|Country of origin||Ryūkyū Kingdom|
|Founder||Higaonna Kanryō (Naha-te)|
Choki Motobu (modern)
|Ancestor arts||Okinawan martial arts (Shuri-te), Quanfa, Baihequan|
|Descendant arts||Goju-ryu, Shito-ryu, Shuri-ryu, Ryūei-ryū|
Shorei Ryu (昭霊流, Shōrei ryū) is a style of Okinawan karate and is one of the two oldest Karate styles, alongside Shōrin-ryū. It was developed at the end of the 19th century by Higaonna Kanryō in Naha, Okinawa.
Shorei Ryu means "the style of inspiration" and certain martial arts scholars believe that the term Shorei is derived from the Shoreiji Temple  that's located in either Fujian or Mount Jiulian of Longnan, Jiangxi.
Much is not known about the origin of Shōrei-Ryū, but it was influenced in its early development by Shuri-Te. Kanryo Higashionna originally studied Shuri-Te with Sokon Matsumura and learnt quanfa from Chinese Wai Xinxian (assistant of Xie Zhongxiang). Higaonna later traveled to China to perfect his skills, which he probably succeeded in because he learned many new kata from Fujian, the home of Baihequan (Chinese 白鶴 拳, Pinyin báihèquán) and adopted it in his style. The teachings of this temple provided the basis for the Naha-Te style of Okinawan Karate.
Although Motobu's sensei style is still considered Naha-te, it actually had nothing to do with Higashionna. When Motobu became the leader of Shorei-ryu, he began to guide his development in another direction, mainly because he trained with Anko Itosu, of the Shuri-te style and disciple of the great Sokon Matsumura.
Features of style
The main features of Shōrei-ryū are the use of open hands, circular block techniques and kicks in the Gedan area.
In addition, the use of short and hard techniques in close combat in combination with throwing techniques is a great specialty, especially from the Sanchin and Shiko dachi stalls. Great importance is also attached to training on the Makiwara.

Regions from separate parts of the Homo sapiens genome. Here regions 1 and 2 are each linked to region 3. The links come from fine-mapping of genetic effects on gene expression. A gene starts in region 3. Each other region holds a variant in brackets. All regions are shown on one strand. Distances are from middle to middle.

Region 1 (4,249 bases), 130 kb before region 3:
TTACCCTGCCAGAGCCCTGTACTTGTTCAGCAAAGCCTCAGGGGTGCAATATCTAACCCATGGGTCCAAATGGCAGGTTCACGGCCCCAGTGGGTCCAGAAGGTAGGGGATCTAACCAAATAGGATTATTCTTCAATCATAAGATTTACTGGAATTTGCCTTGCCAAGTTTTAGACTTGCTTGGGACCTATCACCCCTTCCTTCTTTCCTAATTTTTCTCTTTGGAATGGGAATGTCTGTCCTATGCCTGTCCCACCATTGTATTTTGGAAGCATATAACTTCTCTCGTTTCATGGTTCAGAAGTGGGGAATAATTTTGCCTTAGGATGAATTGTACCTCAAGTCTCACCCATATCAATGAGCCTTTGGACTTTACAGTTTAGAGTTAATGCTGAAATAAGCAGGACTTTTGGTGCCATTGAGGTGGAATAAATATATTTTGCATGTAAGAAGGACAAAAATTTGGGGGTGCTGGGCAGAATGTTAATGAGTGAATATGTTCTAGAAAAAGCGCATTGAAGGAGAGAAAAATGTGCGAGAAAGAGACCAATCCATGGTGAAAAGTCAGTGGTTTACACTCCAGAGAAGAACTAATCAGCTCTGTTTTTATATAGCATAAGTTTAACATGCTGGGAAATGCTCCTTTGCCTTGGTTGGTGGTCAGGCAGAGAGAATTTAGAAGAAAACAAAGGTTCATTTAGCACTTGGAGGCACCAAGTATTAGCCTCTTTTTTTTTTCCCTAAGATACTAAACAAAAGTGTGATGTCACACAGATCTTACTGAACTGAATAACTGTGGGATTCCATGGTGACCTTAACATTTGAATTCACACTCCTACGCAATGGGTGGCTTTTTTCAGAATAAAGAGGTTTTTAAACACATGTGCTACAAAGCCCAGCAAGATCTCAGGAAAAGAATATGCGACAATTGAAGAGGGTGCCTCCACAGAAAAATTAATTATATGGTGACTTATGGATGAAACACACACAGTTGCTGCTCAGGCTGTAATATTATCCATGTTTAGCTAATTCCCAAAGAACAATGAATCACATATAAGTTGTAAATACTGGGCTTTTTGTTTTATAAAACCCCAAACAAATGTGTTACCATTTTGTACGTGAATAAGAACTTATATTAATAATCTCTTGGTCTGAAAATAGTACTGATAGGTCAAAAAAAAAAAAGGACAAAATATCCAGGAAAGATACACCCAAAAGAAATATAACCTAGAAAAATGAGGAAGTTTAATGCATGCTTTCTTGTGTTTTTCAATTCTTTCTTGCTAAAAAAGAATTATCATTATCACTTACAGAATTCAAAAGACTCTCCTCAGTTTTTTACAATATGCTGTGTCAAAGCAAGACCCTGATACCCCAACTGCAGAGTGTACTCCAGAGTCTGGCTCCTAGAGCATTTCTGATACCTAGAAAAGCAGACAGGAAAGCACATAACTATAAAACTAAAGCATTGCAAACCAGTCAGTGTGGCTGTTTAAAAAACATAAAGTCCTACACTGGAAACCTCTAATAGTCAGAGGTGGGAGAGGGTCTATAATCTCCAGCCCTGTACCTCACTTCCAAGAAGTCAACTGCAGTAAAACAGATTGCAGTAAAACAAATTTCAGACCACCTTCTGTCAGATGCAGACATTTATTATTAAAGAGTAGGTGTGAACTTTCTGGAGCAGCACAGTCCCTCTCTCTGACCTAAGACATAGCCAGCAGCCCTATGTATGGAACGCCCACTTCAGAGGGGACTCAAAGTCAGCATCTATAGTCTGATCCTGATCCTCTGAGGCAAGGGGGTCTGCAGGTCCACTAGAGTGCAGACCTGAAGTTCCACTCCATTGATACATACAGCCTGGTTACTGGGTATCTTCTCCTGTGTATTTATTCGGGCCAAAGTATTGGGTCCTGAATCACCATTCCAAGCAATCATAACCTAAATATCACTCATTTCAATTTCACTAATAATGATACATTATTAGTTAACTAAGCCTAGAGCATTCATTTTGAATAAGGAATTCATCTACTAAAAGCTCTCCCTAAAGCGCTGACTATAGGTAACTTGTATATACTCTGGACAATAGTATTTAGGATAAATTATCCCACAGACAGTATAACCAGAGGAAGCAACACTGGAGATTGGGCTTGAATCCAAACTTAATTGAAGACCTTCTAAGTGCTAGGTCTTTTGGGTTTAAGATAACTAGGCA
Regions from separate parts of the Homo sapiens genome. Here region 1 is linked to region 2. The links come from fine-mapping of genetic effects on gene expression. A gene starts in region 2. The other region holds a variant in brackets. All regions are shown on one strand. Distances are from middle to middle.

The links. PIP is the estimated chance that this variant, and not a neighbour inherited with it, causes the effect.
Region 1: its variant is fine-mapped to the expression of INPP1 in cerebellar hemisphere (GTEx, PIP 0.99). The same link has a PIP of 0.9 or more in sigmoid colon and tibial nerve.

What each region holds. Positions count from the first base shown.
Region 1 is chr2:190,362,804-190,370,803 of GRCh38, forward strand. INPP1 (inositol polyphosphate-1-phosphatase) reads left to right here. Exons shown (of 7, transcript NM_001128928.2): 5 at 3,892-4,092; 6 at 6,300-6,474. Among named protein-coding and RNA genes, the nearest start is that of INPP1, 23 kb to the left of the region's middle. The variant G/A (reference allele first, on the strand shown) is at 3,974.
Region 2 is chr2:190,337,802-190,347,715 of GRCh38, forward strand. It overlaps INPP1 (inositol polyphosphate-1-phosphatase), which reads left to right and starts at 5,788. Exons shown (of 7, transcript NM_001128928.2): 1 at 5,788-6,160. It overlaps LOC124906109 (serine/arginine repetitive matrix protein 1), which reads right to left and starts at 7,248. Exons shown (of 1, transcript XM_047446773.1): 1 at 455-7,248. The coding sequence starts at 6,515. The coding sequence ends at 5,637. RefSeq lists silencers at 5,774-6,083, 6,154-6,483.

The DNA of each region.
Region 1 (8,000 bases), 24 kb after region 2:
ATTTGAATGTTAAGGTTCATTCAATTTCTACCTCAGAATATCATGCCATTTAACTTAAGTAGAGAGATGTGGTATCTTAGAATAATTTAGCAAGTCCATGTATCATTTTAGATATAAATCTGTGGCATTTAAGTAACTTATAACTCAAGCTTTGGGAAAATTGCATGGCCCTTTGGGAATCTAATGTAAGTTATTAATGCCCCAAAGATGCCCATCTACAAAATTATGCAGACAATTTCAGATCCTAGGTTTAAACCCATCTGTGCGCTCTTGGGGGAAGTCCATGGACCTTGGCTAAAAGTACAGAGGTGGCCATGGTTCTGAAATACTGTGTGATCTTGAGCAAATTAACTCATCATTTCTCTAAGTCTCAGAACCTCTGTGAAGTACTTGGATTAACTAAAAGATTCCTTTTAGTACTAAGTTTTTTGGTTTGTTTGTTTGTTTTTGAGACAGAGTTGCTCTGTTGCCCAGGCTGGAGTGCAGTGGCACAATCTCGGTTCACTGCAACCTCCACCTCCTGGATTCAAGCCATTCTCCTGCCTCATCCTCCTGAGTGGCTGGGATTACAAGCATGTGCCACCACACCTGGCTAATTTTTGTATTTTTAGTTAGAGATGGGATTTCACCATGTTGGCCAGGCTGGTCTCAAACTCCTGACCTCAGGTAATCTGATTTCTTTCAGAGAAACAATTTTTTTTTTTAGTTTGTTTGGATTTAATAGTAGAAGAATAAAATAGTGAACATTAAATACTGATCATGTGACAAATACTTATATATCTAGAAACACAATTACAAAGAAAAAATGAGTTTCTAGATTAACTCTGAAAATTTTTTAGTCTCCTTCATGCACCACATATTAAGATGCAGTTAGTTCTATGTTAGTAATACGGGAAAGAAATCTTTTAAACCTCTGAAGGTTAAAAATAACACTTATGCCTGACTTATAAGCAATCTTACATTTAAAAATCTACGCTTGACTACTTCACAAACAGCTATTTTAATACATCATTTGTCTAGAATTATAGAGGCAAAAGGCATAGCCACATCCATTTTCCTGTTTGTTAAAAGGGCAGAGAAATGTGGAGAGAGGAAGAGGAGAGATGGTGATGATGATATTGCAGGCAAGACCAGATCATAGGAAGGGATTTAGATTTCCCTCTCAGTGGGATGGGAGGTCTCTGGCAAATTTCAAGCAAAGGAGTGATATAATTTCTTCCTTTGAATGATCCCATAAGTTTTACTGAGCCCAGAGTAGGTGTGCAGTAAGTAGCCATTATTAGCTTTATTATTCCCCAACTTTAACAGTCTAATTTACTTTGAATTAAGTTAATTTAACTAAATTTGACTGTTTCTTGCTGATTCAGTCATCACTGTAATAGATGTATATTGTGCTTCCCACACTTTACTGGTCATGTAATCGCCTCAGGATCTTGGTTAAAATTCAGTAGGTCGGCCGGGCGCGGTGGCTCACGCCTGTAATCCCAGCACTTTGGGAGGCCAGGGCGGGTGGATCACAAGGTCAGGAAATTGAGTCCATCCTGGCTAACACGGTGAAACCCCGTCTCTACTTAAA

Another peculiarity is that the handling of Kobudō weapons such as Bo, Tonfa or Sai is also very practiced.
Shorei-ryu originates various kata that would be used in descendant styles like Goju-ryu and others.
|Gekisai dai ichi (撃砕大一)||Seisan (十三手)||Anan (阿南)|
|Gekisai dai ni (撃砕大二)||Shisōchin (四向戰)||Ohan ( )|
|Saifā (碎破)||Kururunfa (久留頓破)||Peiho ( )|
|Sanchin (三戰)||Sūpārinpei (壱百零八手)||Sōchin (壮鎮)|
|Tensho (転掌)||Pachu ( )||Niseishi ( )|
|Seienchin (制引戰)||Heiku ( )||Useishi ( )|
|Sansēru (三十六手)||Paiku ( )||Unsu (雲手)|
The Shitō-ryū also contains many elements of the Shōrei-ryū, since Mabuni Kenwa was a student of Higoanna, and even the Shōtōkan contains kata from the Shōrei-ryū, which, however, did not get there directly, but via Mabuni Kenwa to Funakoshi Gichin were passed on. 
The Shorei Ryu name (alternatively, Goju-Shorei-Ryu and later, Shorei-Goju Ryu) was also used for the style of karate brought to the United States by Robert Trias. Later Trias used the name Shuri-Ryu, although some lineages still use the Shorei Ryu name. This style should not be confounded with traditional Shorei Ryu. Trias's karate incorporated elements from Naha-Te, Shuri-Te, Tomari-Te, and others.
- Shorei Ryu | Martial Arts Lineage Project [https://web.archive.org/web/20140407094202/http://www.malineage.com/styles/Shorei-Ryu Archived 2014-04-07 at the Wayback Machine
- Black Belt Magazine, June 1992 issue, p. 51 https://books.google.fi/books?id=-M8DAAAAMBAJ&pg=PA51&dq=shorei-ryu&hl=fi&sa=X&ved=2ahUKEwjRqY26kvbuAhUIx4sKHRXCD1wQ6AEwAnoECAUQAg#v=onepage&q=shorei-ryu&f=false
- Black Belt Magazine, April 1968 issue, p.15 https://books.google.fi/books?id=P84DAAAAMBAJ&pg=PA16&dq=shorei-ryu&hl=fi&sa=X&ved=2ahUKEwjRqY26kvbuAhUIx4sKHRXCD1wQ6AEwA3oECAYQAg#v=onepage&q=shorei-ryu&f=false
- Okinawa Island of Karate, Alexander, George W., pg. 26-30, 1990.
- Black Belt Magazine, December 1982 issue, p.36 https://books.google.fi/books?id=cdIDAAAAMBAJ&pg=PA36&dq=shorei-ryu&hl=fi&sa=X&ved=2ahUKEwjRqY26kvbuAhUIx4sKHRXCD1wQ6AEwAHoECAIQAg#v=onepage&q=shorei-ryu&f=false